These three invitations are easier said than done, of course. There is an appropriate way to be humorous in worship, but it’s all a matter of context and timing. A sermon that includes a joke is one thing; a jokey sermon is another. Levity of spirit should not be confused with misguided attempts to be “hip,” nor should liturgical festivity ever devolve to liturgical flippancy.
By way of a healthy model, we might look to the idea of play. In play, children revel in the sheer gratuity of life. In play, the universe comes into being as an expression of God’s sheer delight in being. And in play, Christians enter into a fundamental aspect of worship—as an act of wonderment and delight in the “grace that is piled on top of grace,” as Eugene Peterson translates John 1:16.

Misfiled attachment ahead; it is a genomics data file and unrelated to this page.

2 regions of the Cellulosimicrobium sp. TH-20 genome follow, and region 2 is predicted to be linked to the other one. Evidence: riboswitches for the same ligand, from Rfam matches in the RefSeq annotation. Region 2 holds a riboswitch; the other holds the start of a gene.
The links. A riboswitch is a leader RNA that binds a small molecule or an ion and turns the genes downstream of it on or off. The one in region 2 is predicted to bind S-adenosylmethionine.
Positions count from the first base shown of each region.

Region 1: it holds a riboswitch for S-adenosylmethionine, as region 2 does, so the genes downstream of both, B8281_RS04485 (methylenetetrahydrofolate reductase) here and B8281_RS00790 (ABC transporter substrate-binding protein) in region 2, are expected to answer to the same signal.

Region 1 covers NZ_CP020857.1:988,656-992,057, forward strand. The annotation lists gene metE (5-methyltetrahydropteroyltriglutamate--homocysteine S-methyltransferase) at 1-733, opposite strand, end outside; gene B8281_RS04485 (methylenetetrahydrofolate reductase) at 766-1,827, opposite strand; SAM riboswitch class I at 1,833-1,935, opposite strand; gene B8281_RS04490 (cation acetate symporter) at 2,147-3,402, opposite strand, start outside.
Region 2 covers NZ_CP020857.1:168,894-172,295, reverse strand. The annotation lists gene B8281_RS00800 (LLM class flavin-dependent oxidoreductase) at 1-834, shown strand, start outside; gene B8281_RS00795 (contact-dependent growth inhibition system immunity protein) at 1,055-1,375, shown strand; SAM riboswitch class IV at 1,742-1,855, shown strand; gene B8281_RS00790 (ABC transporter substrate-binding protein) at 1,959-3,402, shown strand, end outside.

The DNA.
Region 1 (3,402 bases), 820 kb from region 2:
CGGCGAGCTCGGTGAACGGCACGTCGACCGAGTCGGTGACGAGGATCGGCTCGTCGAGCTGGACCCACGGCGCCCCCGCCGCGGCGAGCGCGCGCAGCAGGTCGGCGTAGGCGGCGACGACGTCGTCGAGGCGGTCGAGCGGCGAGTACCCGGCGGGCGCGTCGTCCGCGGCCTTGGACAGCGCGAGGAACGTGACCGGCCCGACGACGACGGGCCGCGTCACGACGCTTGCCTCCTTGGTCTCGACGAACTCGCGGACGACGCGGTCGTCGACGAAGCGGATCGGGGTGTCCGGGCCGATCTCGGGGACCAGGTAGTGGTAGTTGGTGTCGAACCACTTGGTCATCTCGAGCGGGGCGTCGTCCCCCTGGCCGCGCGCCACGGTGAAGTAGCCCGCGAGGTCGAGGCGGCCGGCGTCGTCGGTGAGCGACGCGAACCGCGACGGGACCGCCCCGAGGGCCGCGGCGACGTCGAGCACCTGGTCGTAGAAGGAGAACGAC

Joseph Cardinal Ratzinger (Pope Benedict XVI) once remarked that for children, play is a rehearsal for later life, without its burdens and gravity: “On this analogy, the liturgy would be a reminder that we are all children.” If Ratzinger is right, then the church at worship does well to rehearse the playful delight of God’s children in the eternal liturgy of heaven. We, like the saints before us, have been raised by force of grace to a life that fills our mouths with laughter and our tongues with shouts for joy.
W. David O. Taylor is assistant professor of theology and culture at Fuller Theological Seminary. His book Glimpses of the New Creation: Worship and the Formative Power of the Arts is due out with Eerdmans in 2019 and his book Open and Unafraid: The Psalms as a Guide to Life is due out with Thomas Nelson in 2020. He tweets at @wdavidotaylor.